A licensed contractor is specifically defined in this statute.  This is a rather lengthy statute, but the key part is the provision that licensure is required for projects beyond $25,000.00.  The complete definition is found in T.C.A. § 62-6-102 which defines a contractor as follows:

 

(4)(A)(i) “Contractor” means any person or entity that undertakes to, attempts to or submits a price or bid or offers to construct, supervise, superintend, oversee, schedule, direct or in any manner assume charge of the construction, alteration, repair, improvement, movement, demolition, putting up, tearing down or furnishing labor to install material or equipment for any building, highway, road, railroad, sewer, grading, excavation, pipeline, public utility structure, project development, housing, housing development, improvement or any other construction undertaking for which the total cost is twenty-five thousand dollars ($25,000) or more; provided, however, with respect to a licensed masonry contractor, such term means and includes the masonry portion of the construction project, the total cost of which exceeds one hundred thousand dollars ($100,000), materials and labor;

(ii) “Contractor” includes, but is not limited to, a prime contractor, electrical contractor, electrical subcontractor, mechanical contractor, mechanical subcontractor, plumbing contractor and plumbing subcontractor, masonry contractor, and roofing subcontractor where the total cost of the roofing portion of the construction project is twenty-five thousand dollars ($25,000) or more;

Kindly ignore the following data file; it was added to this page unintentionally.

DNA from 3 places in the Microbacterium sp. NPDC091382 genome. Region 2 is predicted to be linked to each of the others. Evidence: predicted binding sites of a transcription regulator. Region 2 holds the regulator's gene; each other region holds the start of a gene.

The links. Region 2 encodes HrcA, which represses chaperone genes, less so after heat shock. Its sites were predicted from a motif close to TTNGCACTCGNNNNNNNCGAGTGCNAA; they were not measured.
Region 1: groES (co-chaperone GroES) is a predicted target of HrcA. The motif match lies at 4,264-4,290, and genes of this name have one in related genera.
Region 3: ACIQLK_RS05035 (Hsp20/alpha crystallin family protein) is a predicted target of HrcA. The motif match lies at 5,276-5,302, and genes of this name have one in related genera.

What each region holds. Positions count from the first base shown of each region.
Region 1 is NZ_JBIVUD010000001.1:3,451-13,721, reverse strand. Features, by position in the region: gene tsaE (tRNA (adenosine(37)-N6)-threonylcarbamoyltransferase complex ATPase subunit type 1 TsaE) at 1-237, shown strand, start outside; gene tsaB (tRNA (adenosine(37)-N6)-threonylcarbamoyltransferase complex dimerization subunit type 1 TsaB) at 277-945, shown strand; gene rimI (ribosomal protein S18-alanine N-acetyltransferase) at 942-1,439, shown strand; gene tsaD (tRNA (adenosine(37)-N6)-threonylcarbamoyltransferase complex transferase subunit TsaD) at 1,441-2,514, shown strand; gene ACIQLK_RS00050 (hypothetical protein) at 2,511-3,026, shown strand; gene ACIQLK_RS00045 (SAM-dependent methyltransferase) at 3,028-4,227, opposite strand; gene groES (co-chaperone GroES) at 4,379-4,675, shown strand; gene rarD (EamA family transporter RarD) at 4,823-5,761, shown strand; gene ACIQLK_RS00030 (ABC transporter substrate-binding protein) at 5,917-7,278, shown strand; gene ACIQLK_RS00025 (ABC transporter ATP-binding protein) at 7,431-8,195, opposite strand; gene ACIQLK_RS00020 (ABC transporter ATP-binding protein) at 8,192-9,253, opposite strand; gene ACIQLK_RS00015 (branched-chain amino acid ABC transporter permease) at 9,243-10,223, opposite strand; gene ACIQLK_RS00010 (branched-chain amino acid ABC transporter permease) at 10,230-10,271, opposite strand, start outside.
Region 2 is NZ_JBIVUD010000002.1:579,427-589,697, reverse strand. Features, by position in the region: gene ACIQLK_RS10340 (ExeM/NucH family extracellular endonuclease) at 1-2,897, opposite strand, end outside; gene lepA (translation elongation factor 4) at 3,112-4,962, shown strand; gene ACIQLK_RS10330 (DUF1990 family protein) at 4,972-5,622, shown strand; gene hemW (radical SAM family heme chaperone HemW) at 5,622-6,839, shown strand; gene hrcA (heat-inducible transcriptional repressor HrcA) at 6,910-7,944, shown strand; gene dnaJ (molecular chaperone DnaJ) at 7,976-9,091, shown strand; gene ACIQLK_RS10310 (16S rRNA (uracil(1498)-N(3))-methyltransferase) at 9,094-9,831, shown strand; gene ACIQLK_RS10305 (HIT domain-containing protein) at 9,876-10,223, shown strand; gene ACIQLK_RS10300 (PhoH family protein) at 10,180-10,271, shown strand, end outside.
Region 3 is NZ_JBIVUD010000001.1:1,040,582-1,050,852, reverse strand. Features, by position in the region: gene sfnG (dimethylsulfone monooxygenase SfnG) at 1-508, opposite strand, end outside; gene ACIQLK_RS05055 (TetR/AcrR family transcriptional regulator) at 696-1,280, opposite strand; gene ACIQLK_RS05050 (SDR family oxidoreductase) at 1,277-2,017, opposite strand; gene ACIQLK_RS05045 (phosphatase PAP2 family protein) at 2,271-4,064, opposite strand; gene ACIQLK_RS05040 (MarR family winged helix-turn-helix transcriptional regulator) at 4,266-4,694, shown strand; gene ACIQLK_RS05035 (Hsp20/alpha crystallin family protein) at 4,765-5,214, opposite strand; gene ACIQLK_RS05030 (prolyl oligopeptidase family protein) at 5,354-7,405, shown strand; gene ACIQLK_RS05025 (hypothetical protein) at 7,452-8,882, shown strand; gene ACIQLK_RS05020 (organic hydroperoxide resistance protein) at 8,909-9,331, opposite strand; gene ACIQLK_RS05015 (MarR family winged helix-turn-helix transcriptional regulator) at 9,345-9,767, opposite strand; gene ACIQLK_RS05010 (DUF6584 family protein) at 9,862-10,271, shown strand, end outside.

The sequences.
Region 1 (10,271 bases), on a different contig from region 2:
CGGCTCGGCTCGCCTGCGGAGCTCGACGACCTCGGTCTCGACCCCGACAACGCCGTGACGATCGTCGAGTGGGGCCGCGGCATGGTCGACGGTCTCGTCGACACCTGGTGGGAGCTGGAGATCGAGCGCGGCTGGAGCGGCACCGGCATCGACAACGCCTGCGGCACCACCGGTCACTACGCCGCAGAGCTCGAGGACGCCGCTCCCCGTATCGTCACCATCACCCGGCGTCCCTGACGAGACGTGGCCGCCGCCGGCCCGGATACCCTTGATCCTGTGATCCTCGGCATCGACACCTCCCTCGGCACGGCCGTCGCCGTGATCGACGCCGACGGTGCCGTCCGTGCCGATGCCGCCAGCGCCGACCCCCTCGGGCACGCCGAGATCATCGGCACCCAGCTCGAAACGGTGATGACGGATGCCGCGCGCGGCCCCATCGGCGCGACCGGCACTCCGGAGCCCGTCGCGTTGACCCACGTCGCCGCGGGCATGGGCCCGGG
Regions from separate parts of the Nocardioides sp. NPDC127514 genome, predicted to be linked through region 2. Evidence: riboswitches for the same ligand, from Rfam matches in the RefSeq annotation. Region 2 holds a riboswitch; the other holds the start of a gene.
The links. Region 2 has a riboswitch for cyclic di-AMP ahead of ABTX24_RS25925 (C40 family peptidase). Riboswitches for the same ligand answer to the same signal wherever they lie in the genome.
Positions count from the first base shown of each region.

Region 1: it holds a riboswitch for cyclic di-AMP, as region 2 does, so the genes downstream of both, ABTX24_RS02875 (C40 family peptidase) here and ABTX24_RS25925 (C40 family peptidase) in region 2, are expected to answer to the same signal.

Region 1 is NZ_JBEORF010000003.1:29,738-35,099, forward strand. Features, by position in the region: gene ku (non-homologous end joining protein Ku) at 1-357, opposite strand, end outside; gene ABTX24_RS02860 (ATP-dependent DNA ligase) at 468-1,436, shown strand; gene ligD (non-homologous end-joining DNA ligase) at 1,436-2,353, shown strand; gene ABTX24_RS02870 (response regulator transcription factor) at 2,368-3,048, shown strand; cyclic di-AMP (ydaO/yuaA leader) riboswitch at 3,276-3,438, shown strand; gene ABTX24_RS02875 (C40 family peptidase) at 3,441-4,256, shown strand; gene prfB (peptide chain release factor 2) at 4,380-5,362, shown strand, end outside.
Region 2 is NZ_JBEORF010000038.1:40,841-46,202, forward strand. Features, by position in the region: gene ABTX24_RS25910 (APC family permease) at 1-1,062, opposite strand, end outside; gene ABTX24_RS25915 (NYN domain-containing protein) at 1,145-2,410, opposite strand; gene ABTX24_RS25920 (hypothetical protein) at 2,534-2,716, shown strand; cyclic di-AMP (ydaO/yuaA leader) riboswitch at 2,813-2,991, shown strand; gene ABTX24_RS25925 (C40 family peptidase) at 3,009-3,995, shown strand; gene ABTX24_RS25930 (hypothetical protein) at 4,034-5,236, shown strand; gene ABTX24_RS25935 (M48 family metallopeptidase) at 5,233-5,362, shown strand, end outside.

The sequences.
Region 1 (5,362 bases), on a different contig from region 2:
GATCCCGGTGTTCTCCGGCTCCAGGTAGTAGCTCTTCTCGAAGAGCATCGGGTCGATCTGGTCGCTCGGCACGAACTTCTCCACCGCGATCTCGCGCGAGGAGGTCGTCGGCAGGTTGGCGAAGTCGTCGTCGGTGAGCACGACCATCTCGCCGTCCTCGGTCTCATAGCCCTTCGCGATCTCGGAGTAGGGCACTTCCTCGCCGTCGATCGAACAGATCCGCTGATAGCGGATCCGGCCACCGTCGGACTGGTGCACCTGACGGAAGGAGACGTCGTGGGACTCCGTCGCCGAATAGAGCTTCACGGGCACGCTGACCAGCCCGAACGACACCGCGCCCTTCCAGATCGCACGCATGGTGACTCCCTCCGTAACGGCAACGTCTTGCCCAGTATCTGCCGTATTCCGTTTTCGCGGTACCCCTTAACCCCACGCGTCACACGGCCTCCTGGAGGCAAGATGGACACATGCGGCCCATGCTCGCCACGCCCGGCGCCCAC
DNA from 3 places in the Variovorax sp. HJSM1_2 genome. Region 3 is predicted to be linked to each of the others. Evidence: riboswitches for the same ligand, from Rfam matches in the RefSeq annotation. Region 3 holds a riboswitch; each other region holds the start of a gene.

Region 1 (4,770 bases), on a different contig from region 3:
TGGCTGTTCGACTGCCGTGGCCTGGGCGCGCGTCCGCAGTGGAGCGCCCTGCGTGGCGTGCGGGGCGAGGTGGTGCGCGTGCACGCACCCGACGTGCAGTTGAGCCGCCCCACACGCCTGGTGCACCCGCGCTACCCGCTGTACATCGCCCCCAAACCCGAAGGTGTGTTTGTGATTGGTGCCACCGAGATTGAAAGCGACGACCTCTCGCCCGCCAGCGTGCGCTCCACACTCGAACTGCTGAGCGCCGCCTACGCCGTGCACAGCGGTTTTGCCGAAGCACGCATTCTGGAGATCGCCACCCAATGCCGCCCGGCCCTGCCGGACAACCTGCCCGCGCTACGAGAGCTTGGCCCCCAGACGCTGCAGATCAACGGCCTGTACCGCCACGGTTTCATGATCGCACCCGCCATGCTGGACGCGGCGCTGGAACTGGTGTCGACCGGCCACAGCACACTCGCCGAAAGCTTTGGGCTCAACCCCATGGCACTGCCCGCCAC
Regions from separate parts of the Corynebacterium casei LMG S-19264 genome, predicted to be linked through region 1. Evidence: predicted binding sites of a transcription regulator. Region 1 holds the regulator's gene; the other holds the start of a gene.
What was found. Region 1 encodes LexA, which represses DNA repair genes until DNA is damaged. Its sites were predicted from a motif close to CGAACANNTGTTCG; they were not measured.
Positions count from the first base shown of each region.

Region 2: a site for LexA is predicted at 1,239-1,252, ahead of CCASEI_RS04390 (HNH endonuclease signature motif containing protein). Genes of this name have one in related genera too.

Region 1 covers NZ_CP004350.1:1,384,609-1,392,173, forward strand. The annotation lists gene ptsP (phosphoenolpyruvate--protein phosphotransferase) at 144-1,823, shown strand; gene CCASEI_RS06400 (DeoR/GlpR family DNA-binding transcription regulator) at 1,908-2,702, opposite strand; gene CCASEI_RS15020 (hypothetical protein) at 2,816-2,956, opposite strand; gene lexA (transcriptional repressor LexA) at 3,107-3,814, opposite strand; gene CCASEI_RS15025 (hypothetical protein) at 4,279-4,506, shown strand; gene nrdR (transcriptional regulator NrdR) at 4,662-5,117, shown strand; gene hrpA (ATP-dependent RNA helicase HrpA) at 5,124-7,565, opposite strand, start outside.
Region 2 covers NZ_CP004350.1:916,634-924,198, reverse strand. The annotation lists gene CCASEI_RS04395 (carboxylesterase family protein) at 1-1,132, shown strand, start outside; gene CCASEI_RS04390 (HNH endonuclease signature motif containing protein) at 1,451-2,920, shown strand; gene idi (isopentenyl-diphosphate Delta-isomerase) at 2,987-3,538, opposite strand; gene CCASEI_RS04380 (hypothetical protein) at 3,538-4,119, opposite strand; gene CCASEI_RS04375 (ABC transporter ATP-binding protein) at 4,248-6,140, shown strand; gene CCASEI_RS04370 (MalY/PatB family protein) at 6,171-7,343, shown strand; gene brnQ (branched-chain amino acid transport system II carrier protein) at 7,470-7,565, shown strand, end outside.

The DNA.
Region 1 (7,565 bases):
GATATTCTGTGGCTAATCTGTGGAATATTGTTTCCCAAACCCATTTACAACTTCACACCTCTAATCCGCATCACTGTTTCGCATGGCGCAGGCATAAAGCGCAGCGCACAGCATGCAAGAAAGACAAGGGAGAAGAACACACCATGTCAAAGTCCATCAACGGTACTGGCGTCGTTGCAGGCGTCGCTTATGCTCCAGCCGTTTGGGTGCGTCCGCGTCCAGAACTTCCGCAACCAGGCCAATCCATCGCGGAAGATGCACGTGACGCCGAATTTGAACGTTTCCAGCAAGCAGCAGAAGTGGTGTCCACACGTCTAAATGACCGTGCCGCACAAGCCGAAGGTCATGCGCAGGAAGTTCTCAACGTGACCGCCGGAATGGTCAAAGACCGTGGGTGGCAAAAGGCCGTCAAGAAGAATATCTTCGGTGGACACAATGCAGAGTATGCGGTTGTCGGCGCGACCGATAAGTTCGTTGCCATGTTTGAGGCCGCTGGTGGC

(iii...

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TAGS: Damages, Tennessee Consumer Protection Act, Corporation/LLC Law, Construction Law Comments [0]
  
 

Does Four Year Statute of Repose in T.C.A. § 28-3-202 Bar Tennessee Construction Defect Claims When Project is Not Complete?

Posted on Jul 5 2015 2:42PM by Attorney, Jason A. Lee

The recent Tennessee Court of Appeals decision of Keith Gillis v. Covenant Health, 2015 WL 3563034 (Tenn. Ct. App. 2015) discussed the four year statute of repose found in T.C.A. § 28-3-202 for construction defect claims.  This statute of repose is a very good way to defeat many construction defect claims in Tennessee.  This particular case dealt with a situation where a radiology facility at Methodist Hospital was allegedly defectively constructed.  Specifically, the walls around the radiology facilities required a certain amount of lead shielding but there was a portion of the walls that did not contain the necessary lead shield to protect individuals from exposure to excessive radiation.  As a result, plaintiffs claimed they were exposed to excessive radiation and therefore they sued the construction company that failed to put in the necessary lead shielding.

 

Tennessee law is clear that we have a four year statute of repose that bars claims for construction defect cases filed greater than four years from the date of substantial completion (with certain exceptions).  The entire statute found in T.C.A. § 28-3-202 is as follows:

 

All actions to recover damages for any deficiency in the design, planning, supervision, observation of construction, or construction of an improvement to real property, for injury to property, real or personal, arising out of any such deficiency, or for injury to the person or for wrongful death arising out of any such deficiency, shall be brought against any person performing or furnishing the design, planning, supervision, observation of construction, construction of, or land surveying in connection with, such an improvement within four (4) years after substantial completion of such an improvement.

 

The question therefore, in many cases, centers around how to determine the date of “substantial completion.”  T.C.A. § 28-3-201(2) defines substantial completion as follows: